“Tell me, what is it you plan to do with your one wild and precious life?”

I see sympathy in some eyes and discomfort in others when I struggle to utter the simplest of words. At times, tears well up and I want to disappear.

My stutter began in second grade, and since then, s’s and I's have been my phobia. I battle with my stutter every day: it punches my chest when I hold my breath to say a word, and I jab back, claiming my voice with every blow.

For the longest time, I tried to hide my stutter. I did not want to be perceived differently or have my capabilities questioned. I dodged eye contact in school when teachers scanned the classroom for students to read aloud. I laughed off comments like, “What, you forgot your name?” when the “T” in “Taylor” refused to pass my lips. I tried to persevere in silence but realized that by internalizing my stutter, I was hiding behind its shadow.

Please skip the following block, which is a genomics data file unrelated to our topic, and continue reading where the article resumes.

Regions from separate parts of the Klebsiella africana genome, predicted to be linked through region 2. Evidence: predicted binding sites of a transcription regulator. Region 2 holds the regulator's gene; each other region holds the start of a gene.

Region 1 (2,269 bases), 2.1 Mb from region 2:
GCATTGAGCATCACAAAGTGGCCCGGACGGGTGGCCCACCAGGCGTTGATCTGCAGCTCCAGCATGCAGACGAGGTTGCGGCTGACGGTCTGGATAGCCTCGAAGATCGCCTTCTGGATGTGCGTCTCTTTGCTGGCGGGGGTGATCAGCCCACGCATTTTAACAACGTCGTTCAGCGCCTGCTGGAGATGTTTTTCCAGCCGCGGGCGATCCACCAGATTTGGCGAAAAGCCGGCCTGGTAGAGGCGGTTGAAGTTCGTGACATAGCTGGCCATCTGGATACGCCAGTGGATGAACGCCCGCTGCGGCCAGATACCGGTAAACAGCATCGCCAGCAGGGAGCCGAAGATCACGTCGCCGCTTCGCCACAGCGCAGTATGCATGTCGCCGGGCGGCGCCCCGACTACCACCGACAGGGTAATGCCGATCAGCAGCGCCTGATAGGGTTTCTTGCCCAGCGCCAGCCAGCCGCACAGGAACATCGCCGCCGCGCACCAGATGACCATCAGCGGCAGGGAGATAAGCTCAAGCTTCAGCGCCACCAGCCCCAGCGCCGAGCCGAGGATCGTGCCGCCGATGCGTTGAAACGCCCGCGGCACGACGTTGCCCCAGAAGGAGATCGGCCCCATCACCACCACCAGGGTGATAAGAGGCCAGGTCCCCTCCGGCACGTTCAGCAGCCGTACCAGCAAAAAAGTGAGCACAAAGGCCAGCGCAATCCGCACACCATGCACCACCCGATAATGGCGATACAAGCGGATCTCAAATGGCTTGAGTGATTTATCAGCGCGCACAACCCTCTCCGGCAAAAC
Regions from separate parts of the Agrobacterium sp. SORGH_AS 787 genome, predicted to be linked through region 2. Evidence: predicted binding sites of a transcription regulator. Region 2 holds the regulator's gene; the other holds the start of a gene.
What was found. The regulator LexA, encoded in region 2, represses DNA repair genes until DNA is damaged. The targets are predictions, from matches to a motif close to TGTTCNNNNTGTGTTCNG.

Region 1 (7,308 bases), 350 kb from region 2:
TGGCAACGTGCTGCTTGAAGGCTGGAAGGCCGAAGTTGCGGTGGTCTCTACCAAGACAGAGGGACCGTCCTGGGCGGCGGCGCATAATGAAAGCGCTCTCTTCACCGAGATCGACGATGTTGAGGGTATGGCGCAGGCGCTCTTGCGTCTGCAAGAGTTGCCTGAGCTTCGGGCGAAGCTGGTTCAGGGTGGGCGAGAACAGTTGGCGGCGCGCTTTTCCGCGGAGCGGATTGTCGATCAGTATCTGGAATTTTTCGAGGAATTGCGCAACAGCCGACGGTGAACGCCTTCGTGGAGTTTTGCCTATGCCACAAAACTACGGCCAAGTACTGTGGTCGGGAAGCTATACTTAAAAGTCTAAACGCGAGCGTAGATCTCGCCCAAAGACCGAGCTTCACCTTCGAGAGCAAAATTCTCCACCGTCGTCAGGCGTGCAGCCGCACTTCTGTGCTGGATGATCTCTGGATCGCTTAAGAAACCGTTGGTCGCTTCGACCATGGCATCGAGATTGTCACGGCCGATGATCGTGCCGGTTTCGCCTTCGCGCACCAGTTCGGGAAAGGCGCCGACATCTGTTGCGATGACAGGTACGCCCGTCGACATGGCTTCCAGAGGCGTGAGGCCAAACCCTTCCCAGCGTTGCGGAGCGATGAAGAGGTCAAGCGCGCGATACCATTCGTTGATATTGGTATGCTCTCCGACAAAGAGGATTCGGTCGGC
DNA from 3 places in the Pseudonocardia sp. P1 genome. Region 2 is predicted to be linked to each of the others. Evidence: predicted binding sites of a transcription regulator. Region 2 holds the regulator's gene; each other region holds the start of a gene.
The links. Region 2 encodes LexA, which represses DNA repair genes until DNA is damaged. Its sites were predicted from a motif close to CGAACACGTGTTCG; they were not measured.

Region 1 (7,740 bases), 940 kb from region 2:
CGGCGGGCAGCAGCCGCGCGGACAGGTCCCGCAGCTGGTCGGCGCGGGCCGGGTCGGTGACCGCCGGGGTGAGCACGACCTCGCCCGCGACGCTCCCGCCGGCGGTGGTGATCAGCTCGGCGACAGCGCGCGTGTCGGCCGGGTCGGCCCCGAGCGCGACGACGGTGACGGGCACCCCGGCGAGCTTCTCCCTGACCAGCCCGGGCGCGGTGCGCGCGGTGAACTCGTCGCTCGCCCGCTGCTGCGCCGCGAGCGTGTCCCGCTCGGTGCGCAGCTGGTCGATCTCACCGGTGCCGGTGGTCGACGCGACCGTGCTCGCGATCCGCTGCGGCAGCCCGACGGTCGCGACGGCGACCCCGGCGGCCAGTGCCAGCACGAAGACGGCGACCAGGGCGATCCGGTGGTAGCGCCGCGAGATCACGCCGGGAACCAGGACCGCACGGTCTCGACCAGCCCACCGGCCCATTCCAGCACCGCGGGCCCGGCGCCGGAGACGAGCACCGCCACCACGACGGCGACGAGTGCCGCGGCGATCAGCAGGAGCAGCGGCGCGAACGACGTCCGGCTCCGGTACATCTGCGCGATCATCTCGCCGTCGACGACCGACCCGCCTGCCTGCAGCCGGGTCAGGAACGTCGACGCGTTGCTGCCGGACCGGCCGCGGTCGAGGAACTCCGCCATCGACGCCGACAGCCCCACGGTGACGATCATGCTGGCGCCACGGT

I realized that the determination I had to push through every raised eyebrow and expression of discontent was the same determination I needed in the moments I feared speaking up. To be vulnerable. To not let my stutter define my trajectory.

The second grader who refused to raise her hand in class—even though she knew the answer— could have never imagined she would participate in an Aldrich classroom with four times the watching eyes.

For the longest time, I silenced my voice. Now, I want to use it to amplify those of others.

— Taylor Wilson